Since we both had 90’s sex ed, it was like this:

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We decided we better figure it out because we did not want to have a baseball team and I had no clue. Let’s just say, chastity was new for me.

While we were engaged, a friend who was married a few months ahead of us took a symptho-thermal class through Couple to Couple League. She loved it. So when it was our turn to be engaged, we signed up for one too.

It was standard fare. A video from the 90’s with a chubby, smiling baby on the cover and a very nice couple with 4 kids – which somehow seemed significantly less insane to me than 5 – who had no idea what to do with me. We walked out of that class shell-shocked. Atticus said he learned more about the female body in an hour than he’d known in 25 years. I was pretty skeptical, knowing since I was 16 that I have Poly Cystic Ovarian Syndrome (PCOS). I’d heard it could make charting “challenging”.

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No, seriously you guys. It was a damn joke. My first cycle charted with sympto-thermal was 72 days long. But what were we gonna do? It was this or nothing. I’d spent a few years on the pill and it literally made me a lunatic. Even if I weren’t morally opposed to hormonal contraceptives, I’d never take them again knowing how I felt on them.

The instructors who were clueless, told us to give them a copy of the chart and they’d send it off to their supervisor. Then, during our last session with them, they told us that I was ovulating somewhere “around” cycle day 14 and that my phase 3 was variable in length, and that’s why my cycles were so long.

That is not true. Completely inaccurate. But we sauntered down the aisle toward wedded bliss with that nugget tucked away.

Our plan was to avoid for a year because I was in grad school and we lived in a tiny Chicago apartment. Then I got pregnant two months into our marriage on cycle day 50-something, because I did not in fact ovulate “somewhere around cycle day 14”.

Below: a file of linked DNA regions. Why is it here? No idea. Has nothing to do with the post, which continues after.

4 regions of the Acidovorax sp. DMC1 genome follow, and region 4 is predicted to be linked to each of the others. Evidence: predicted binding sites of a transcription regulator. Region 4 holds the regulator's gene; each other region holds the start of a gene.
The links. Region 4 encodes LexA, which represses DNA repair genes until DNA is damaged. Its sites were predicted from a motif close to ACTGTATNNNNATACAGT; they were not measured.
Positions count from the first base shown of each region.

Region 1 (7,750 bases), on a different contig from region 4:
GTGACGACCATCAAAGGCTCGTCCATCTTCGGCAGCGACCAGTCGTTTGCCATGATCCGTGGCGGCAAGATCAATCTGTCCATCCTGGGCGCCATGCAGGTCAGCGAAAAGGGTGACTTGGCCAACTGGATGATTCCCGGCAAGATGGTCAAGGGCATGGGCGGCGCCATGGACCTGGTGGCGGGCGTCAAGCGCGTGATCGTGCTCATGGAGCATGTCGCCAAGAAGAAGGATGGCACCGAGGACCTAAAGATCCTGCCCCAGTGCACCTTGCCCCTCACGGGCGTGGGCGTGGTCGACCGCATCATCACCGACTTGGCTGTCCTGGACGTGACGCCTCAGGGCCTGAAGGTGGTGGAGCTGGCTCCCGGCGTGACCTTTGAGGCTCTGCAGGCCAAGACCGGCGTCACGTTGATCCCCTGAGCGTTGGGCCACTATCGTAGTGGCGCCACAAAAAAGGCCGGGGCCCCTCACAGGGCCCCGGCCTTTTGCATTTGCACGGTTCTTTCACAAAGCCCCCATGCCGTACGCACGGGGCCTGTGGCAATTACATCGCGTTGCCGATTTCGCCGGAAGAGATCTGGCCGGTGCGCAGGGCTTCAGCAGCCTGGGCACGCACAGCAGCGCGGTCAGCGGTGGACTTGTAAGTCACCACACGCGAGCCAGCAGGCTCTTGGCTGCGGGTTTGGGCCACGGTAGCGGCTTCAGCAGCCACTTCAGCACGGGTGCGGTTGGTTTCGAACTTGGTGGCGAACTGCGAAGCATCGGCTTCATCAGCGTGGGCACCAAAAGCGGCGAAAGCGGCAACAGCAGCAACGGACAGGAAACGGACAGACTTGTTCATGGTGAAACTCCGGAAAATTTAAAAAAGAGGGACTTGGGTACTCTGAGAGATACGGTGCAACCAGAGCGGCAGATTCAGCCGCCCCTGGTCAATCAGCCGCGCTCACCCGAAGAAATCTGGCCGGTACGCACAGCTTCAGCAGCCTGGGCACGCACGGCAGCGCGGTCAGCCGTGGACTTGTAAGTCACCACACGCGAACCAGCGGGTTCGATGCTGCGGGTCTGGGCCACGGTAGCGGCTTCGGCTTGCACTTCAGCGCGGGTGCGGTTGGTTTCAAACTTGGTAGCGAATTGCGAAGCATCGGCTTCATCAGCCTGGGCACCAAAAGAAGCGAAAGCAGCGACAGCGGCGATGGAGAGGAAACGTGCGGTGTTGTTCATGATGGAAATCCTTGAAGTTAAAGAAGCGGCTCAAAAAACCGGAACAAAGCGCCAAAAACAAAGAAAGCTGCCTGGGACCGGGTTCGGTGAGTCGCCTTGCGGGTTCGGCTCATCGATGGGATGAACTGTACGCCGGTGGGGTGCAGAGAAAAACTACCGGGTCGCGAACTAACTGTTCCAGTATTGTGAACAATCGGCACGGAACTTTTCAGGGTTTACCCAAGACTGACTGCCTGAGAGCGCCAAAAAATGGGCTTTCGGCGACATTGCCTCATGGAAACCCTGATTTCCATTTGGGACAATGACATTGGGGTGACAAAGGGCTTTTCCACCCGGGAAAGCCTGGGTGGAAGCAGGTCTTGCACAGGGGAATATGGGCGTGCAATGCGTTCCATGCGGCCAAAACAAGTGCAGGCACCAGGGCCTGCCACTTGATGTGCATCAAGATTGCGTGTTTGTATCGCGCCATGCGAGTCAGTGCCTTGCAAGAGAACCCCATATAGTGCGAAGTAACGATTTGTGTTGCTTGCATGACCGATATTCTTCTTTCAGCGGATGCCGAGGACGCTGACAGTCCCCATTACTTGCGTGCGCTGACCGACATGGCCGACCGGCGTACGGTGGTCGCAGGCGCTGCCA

Oops.

I was completely shocked and overwhelmed when those lines turned pink. How were we going to pull this off? Yet in the midst of my terror there was joy. I was happy to be pregnant, although the timing was not what I had planned. This was the beginning of a theme, yet it took me many years to embrace it. It never occurred to me that even though I was pregnant, there might not be a baby nine months later. There wasn’t. We learned at an early prenatal appointment that the baby had died very shortly after conception, but my body hadn’t caught on yet.

In retrospect, this little NFP “mistake” was really a miracle, given what happened next.

What happened next?

14 months of trying to conceive again. Of using inaccurate information and trying to make sense of sympto-thermal charts that I charitably describe as a train wreck. Temps so low they’re off the chart, cycles that look like a sawtooth. No discernible pattern. Finally, after we had been trying to over a year, I did a search online for other methods of NFP and things began to change.

We met Creighton.

Creighton Model Fertility Care System is what I found in my desperate searches for something that would help us know what we were doing wrong and why I wasn’t pregnant again like everyone said I would be after our loss.

I am not exaggerating when I say that I walked into our first appointment with our FCP (fertility care practitioner) and actually started to cry when she mentioned that she too had PCOS. She was nurse, and she knew her ish. I finally felt like I was learning about *my* body, not about what normal bodies do. She referred us to a Creighton trained infertility doctor who could help us.

During the cycle we were learning the method, we conceived Maggie.